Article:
Research Achievements

January 26, 2017  PRESS RELEASE

New Insights into Brain Circuit for Hunger Responses during Starvation

Researchers uncover mechanism by which hypothalamic neural signaling drives hunger responses to survive starvation.

 

Figure: The empty stomach releases the hormone called ghrelin.  By receiving ghrelin, the hypothalamus in the brain senses hunger and produces "hunger signaling" through the action of neuropeptide Y (NPY).  The hunger signaling activates neurons in the reticular formation of the medulla oblongata, which then inhibit sympathetic output to reduce metabolic heat production and simultaneously provide masticatory motor rhythm to facilitate feeding. © 2017 Yoshiko Nakamura

 

Nagoya, Japan - The human body responds to starving conditions, such as famine, to promote the chance of survival. It reduces energy expenditure by stopping heat production and promotes feeding behavior. These "hunger responses" are activated by the feeling of hunger in the stomach and are controlled by neuropeptide Y (NPY) signals released by neurons in the hypothalamus. However, how NPY signaling in the hypothalamus elicits the hunger responses has remained unknown.

 

Sympathetic motor neurons in the medulla oblongata are responsible for heat production by brown adipose tissue (BAT). Researchers centered at Nagoya University have now tested whether the heat-producing neurons respond to the same hypothalamic NPY signals that control hunger responses. They injected NPY into the hypothalamus of rats and tested the effect on heat production. Under normal conditions, blocking inhibitory GABAergic receptors or stimulating excitatory glutamatergic receptors in the sympathetic motor neurons induced heat production in BAT. After NPY injection, stimulating glutamatergic receptors did not produce heat, but inhibiting GABAergic receptors did. The study was recently reported in Cell Metabolism.

 

"This indicated that hypothalamic NPY signals prevent BAT thermogenesis by using inhibitory GABAergic inputs to sympathetic motor neurons," study lead author Yoshiko Nakamura says.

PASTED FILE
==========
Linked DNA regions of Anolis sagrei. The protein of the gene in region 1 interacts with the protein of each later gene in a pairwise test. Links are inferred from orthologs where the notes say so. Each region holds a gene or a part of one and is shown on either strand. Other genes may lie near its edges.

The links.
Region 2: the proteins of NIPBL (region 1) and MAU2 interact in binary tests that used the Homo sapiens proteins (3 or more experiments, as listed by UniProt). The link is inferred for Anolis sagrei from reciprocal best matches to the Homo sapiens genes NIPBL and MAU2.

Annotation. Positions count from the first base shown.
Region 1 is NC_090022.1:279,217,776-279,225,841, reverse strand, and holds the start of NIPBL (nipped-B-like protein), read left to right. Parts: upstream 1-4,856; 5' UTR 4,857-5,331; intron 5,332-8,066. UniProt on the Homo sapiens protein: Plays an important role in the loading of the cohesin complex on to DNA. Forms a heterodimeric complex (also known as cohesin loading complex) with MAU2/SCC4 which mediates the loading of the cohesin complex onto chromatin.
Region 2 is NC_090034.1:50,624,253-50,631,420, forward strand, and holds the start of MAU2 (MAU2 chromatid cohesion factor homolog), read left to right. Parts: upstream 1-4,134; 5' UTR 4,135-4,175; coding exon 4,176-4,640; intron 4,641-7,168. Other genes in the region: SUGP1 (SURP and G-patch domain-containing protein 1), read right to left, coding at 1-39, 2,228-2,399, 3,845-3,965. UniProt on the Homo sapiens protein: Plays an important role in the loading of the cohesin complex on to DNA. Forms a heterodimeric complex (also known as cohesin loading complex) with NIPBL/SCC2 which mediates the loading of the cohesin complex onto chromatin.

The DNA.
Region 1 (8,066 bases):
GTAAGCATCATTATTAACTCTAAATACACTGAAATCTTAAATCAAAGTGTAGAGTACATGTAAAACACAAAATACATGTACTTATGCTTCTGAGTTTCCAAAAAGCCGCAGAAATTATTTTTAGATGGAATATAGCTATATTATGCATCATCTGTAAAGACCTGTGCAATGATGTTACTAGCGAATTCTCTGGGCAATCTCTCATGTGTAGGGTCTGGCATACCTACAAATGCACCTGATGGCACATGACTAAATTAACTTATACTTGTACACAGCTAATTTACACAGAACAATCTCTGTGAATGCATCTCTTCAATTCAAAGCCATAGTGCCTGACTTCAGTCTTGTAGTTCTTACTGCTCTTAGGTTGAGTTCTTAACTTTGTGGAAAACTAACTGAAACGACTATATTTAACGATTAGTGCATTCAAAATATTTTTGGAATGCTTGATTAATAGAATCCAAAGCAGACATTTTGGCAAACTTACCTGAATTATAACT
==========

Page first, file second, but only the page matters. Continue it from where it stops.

Retrograde and anterograde tracing with fluorescent dyes revealed which brain region provided the inhibitory GABAergic inputs to heat-producing motor neurons.

 

"Tracing experiments showed that sympathetic motor neurons are directly innervated by GABAergic inputs from reticular nuclei in the medulla oblongata," corresponding author Kazuhiro Nakamura explains, "selective activation of these GABAergic reticular neurons inhibits BAT thermogenesis."

 

The researchers' further findings showed that GABAergic inputs from medullary reticular neurons are involved in hypothalamic NPY-mediated inhibition of heat production in BAT. This hunger response circuit probably explains why anorexic individuals suffer from hypothermia.

 

Interestingly, stimulation of these medullary reticular neurons prompted rats to begin chewing and feeding. This effect was similar to injecting NPY into the hypothalamus, suggesting that hypothalamic NPY signaling activates reticular neurons in the medulla oblongata to promote feeding and mastication during the hunger response.

 

Abnormal activation of these neurons under non-starved conditions may contribute to obesity. Understanding these mechanisms could lead to development of more effective treatments for obesity.

 

The novel brain circuit for hunger responses is illustrated in the accompanying figure.

 

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The article, "Medullary Reticular Neurons Mediate Neuropeptide Y-Induced Metabolic Inhibition and Mastication" was published in Cell Metabolism at DOI: http://dx.doi.org/10.1016/j.cmet.2016.12.002

 

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Authors: Assistant Prof. Yoshiko Nakamura and Prof. Kazuhiro Nakamura, Department of Integrative Physiology, Nagoya University Graduate School of Medicine, and their international research group including Gunma University and Oregon Health & Science University 

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More details (PDF)

 

Lab. of Prof. Nakamura, Department of Integrative Physiology, Nagoya University Graduate School of Medicine

 

Media Coverage:

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Funding: This study was supported by the Funding Program for Next Generation World-Leading Researchers from the Japan Society for the Promotion of Science, by Grants-in-Aid for Scientific Research and a Grant-in-Aid for Scientific Research on Innovative Areas (Comprehensive Brain Science Network) from the MEXT of Japan, by a U.S. NIH grant, and by grants from the Takeda Science Foundation, Nakajima Foundation, Uehara Memorial Foundation, Brain Science Foundation, and Kowa Life Science Foundation.

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